This year we are shining a spotlight on one of agricultures fluffiest animals and an important part of Albertas fibre industry – the alpaca.
Did you know? Alpacas are a relatively new species to Alberta farms, and while there were alpacas in Alberta in the 1980’s the largest importation of alpacas into Canada happened in 1992. At this time 362 of the animals arrived at the Edmonton International Airport in Nisku, Alberta. The animals had a long journey, starting in Chile, and then quarantine in New Zealand for over a year and a half before they arrived in Canada. The 362 alpacas arrived on a A 747-cargo plane from Auckland, New Zealand to the international airport at Nisku , Alberta where 170 of them were dropped off at the Nisku federal quarantine facility. Since then the Alpaca’s have grown to 28,500 alpacas in Canada with 40% of those animals right here in Alberta (stats from 2020), and have become an important part of Alberta’s thriving fibre industry which includes products such as goats wool (cashmere), sheep wool and hemp.
Alpacas originate from the High Andes of Bolivia, Peru and Chile and are adaptable to the Alberta climate and make a great addition to a farm as they make great companions with
The United Nations has designated 2024 as the International Year of the Camelid, of which the alpaca, along with Bactrian camels, dromedaries, guanacos, llamas, and vicuñas, belong. The designation is to celebrate and highlight the importance of these animals around the world particularly the importance of their fibre!
Facts about Alpaca Fibre
- Alpaca fibre comes in variety of colours, including, white, black, brown, grey, fawn and any combination of these colours. Alpaca fibre comes in the widest assortment of colours of any fibre bearing animal!
- Alpaca’s produce fibre that is as fine as cashmere, soft, silky and much warmer and stronger than sheep’s wool.
- Alpacas are sheared once a year in the spring, producing on average between five to 10 pounds of fibre a year. The main yield is from their “blanket”, or the part of the alpaca’s coat that comes from the barrel of its body.
- Alpaca fibre on average is 20 to 36 microns (by comparison human hair exceeds 100 microns).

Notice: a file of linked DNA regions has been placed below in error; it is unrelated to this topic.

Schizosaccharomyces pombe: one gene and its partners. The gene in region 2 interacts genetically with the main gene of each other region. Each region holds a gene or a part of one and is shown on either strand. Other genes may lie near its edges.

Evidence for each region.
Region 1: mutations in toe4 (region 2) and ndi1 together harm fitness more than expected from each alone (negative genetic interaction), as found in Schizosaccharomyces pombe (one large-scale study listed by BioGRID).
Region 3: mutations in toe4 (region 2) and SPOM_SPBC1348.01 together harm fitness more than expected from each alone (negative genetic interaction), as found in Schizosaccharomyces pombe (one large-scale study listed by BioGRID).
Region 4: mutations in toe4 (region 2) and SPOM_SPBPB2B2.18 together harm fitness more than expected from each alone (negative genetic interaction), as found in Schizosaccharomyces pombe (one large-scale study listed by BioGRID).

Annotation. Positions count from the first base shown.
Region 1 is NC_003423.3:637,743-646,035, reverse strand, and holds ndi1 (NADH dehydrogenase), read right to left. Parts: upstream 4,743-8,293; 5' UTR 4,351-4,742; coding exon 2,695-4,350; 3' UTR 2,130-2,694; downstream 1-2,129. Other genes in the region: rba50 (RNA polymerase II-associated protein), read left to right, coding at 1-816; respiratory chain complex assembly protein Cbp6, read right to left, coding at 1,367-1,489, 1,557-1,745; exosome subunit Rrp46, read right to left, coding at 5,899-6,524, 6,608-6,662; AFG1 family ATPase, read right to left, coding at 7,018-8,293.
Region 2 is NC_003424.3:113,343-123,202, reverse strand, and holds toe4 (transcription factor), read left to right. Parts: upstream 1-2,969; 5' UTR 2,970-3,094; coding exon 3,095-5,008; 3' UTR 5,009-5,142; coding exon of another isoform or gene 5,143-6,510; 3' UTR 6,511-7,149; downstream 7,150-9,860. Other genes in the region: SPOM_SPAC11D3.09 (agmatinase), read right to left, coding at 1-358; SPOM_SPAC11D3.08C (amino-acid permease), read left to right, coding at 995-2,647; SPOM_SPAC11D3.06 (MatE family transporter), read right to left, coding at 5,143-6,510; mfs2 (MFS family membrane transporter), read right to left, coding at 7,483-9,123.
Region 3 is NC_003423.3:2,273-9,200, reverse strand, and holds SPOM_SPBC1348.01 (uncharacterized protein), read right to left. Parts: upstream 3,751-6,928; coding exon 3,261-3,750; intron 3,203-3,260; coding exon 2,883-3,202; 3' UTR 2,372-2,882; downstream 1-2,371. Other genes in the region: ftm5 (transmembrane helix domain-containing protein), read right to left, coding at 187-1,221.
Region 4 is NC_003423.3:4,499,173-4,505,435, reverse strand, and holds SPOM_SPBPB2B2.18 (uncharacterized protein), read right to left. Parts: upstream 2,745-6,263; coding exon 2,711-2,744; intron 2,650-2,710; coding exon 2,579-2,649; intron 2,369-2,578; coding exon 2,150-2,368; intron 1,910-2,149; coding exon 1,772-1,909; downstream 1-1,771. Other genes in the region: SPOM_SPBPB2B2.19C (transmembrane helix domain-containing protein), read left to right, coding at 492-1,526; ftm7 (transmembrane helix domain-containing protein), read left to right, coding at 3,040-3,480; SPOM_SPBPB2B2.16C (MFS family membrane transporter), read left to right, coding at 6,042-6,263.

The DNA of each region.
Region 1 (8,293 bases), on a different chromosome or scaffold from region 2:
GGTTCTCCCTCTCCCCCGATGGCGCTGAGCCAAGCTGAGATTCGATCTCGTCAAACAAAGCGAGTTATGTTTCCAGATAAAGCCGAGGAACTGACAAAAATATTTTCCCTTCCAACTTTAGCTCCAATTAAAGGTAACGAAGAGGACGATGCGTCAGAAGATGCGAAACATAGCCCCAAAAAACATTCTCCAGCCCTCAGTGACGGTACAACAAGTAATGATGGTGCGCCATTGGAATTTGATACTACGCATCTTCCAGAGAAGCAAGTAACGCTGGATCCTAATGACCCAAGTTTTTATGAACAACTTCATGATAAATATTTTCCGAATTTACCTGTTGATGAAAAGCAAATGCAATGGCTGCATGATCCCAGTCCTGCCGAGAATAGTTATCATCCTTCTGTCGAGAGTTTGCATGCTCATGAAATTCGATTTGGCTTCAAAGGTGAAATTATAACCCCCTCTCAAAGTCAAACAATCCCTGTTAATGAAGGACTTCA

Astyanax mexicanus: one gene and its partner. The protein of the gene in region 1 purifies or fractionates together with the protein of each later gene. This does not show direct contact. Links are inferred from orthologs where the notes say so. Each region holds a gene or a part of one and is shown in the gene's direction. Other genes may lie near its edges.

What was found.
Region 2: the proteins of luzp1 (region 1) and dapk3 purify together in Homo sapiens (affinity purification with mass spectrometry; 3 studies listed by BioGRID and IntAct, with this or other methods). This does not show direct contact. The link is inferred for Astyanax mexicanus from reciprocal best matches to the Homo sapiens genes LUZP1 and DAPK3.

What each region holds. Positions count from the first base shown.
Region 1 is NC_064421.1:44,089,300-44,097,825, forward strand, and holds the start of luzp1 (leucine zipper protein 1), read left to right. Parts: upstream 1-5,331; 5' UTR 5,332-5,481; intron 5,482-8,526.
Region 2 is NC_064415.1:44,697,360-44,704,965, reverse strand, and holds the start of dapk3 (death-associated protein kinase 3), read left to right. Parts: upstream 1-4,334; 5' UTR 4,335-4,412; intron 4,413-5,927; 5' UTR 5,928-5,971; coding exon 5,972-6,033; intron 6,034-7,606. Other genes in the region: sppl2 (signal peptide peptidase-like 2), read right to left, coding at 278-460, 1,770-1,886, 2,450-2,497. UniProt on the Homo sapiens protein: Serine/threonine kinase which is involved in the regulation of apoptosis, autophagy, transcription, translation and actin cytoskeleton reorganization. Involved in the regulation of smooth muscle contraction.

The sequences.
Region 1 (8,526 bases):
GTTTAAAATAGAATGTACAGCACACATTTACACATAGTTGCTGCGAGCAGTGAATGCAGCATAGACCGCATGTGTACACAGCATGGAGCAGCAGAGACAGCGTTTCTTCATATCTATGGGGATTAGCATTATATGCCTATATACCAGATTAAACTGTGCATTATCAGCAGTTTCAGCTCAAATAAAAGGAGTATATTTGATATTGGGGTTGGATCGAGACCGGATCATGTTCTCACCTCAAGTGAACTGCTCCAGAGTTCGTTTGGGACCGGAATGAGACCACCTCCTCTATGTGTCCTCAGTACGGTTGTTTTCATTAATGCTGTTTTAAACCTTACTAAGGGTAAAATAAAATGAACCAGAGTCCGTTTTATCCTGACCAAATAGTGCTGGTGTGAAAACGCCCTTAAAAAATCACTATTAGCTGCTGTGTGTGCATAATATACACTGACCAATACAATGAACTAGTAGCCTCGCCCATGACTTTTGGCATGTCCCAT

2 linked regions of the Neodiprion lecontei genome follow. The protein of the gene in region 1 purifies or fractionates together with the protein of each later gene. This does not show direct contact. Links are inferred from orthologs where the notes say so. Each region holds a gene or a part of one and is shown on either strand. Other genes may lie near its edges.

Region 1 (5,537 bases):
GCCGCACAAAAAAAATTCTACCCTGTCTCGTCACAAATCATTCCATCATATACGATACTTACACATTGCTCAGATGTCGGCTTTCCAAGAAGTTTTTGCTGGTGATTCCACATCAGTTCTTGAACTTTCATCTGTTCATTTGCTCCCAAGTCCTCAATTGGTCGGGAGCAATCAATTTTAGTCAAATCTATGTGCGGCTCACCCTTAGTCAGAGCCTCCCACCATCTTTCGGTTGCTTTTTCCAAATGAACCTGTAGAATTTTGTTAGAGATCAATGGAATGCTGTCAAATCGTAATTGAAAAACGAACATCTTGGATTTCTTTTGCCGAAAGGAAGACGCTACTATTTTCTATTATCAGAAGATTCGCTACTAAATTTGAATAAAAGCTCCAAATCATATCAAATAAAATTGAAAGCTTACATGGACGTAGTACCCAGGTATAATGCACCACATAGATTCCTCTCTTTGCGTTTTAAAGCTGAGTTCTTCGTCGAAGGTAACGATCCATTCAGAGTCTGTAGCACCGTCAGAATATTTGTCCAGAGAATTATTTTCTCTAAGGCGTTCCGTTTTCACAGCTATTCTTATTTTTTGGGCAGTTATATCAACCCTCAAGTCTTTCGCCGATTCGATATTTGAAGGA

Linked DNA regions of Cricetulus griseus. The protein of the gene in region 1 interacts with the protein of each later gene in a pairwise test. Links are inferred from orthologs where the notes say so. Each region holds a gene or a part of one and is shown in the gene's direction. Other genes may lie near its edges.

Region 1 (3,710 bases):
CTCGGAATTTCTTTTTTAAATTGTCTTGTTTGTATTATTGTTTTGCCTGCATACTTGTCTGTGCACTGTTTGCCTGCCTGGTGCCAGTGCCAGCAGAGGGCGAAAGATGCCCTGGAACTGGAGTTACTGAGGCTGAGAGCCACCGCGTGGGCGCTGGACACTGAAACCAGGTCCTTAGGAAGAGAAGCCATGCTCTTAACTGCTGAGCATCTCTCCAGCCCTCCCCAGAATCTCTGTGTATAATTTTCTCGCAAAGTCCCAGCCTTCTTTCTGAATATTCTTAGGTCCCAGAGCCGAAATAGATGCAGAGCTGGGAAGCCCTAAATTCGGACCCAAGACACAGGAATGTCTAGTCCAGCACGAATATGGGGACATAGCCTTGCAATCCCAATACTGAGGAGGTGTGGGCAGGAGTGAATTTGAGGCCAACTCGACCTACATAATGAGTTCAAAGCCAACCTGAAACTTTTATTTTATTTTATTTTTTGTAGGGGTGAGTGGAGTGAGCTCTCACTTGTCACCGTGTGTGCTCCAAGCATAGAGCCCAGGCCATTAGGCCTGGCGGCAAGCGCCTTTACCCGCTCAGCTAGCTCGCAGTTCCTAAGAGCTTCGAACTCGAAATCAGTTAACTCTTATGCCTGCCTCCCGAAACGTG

- Alpaca fibre is strong and durable – a hollow fibre that is remarkably warm.
- Did you know that alpaca fibre is non-allergenic and repels water?
- Unlike lamb’s wool, alpaca fibres are free of lanolin which provides wool that’s hypoallergenic and doesn’t require harsh chemicals and high temperatures during processing.
- There are two types of alpaca – the huacaya and the suri. Each type of alpaca produce a different fleece types!
What’s the difference between Alpacas and Llamas?
Alpacas and llamas are both members of the camelid family which makes them camelid cousin! Alpacas and llamas are also cousins with other members of the camelid family such as the Bactrian camel, the Dromedary, as well as the vicuña and guanaco.
Although they may look similar, alpacas are quite different from the cousins the llama, starting with size and temperament! Llamas are significantly larger than alpacas with llama’s growing up to 400 pounds and alpacas weighing in at about 150 pounds. Alpacas are also much more timid than their llama cousins who prefer to be solitary and can be very brave (they can often be used as guard animals for other herds). Alpacas, prefer to be in their herd and need protection.
You will also notice a difference in the fleece from an alpaca which is much more luxurious, soft as well as longer and finer that the short and course fibre of a llama.
Here are 6 ways you can tell the difference between an alpaca and a llama!
Read more about the fascinating history of alpacas in Canada here
Read more about the UN Year of the Camelid here
Learn more at Alpaca Canada or at the Alpaca Livestock Producers And Cooperators Association